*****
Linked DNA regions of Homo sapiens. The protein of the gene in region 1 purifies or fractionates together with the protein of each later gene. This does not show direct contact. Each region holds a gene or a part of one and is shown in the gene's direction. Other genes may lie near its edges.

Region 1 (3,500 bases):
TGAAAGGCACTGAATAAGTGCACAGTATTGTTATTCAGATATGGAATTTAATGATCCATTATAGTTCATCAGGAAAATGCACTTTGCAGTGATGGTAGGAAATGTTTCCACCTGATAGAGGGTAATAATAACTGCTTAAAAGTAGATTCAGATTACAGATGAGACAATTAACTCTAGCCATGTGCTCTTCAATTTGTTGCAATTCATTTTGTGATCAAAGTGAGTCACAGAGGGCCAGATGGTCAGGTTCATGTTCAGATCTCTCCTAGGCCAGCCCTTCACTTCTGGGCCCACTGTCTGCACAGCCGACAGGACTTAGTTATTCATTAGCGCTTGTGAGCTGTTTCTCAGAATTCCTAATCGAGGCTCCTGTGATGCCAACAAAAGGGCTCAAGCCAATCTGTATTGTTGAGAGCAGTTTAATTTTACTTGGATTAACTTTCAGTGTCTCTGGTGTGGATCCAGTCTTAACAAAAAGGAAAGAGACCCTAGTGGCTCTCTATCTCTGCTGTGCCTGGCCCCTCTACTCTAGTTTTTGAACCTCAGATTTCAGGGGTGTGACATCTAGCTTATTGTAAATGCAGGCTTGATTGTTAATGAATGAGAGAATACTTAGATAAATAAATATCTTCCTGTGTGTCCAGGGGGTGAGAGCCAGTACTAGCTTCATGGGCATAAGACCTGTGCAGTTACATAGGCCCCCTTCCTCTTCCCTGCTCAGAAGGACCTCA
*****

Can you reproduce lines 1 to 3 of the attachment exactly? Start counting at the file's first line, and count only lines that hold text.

Linked DNA regions of Homo sapiens. The protein of the gene in region 1 purifies or fractionates together with the protein of each later gene. This does not show direct contact. Each region holds a gene or a part of one and is shown in the gene's direction. Other genes may lie near its edges.

Region 1 (3,500 bases):
TGAAAGGCACTGAATAAGTGCACAGTATTGTTATTCAGATATGGAATTTAATGATCCATTATAGTTCATCAGGAAAATGCACTTTGCAGTGATGGTAGGAAATGTTTCCACCTGATAGAGGGTAATAATAACTGCTTAAAAGTAGATTCAGATTACAGATGAGACAATTAACTCTAGCCATGTGCTCTTCAATTTGTTGCAATTCATTTTGTGATCAAAGTGAGTCACAGAGGGCCAGATGGTCAGGTTCATGTTCAGATCTCTCCTAGGCCAGCCCTTCACTTCTGGGCCCACTGTCTGCACAGCCGACAGGACTTAGTTATTCATTAGCGCTTGTGAGCTGTTTCTCAGAATTCCTAATCGAGGCTCCTGTGATGCCAACAAAAGGGCTCAAGCCAATCTGTATTGTTGAGAGCAGTTTAATTTTACTTGGATTAACTTTCAGTGTCTCTGGTGTGGATCCAGTCTTAACAAAAAGGAAAGAGACCCTAGTGGCTCTCTATCTCTGCTGTGCCTGGCCCCTCTACTCTAGTTTTTGAACCTCAGATTTCAGGGGTGTGACATCTAGCTTATTGTAAATGCAGGCTTGATTGTTAATGAATGAGAGAATACTTAGATAAATAAATATCTTCCTGTGTGTCCAGGGGGTGAGAGCCAGTACTAGCTTCATGGGCATAAGACCTGTGCAGTTACATAGGCCCCCTTCCTCTTCCCTGCTCAGAAGGACCTCA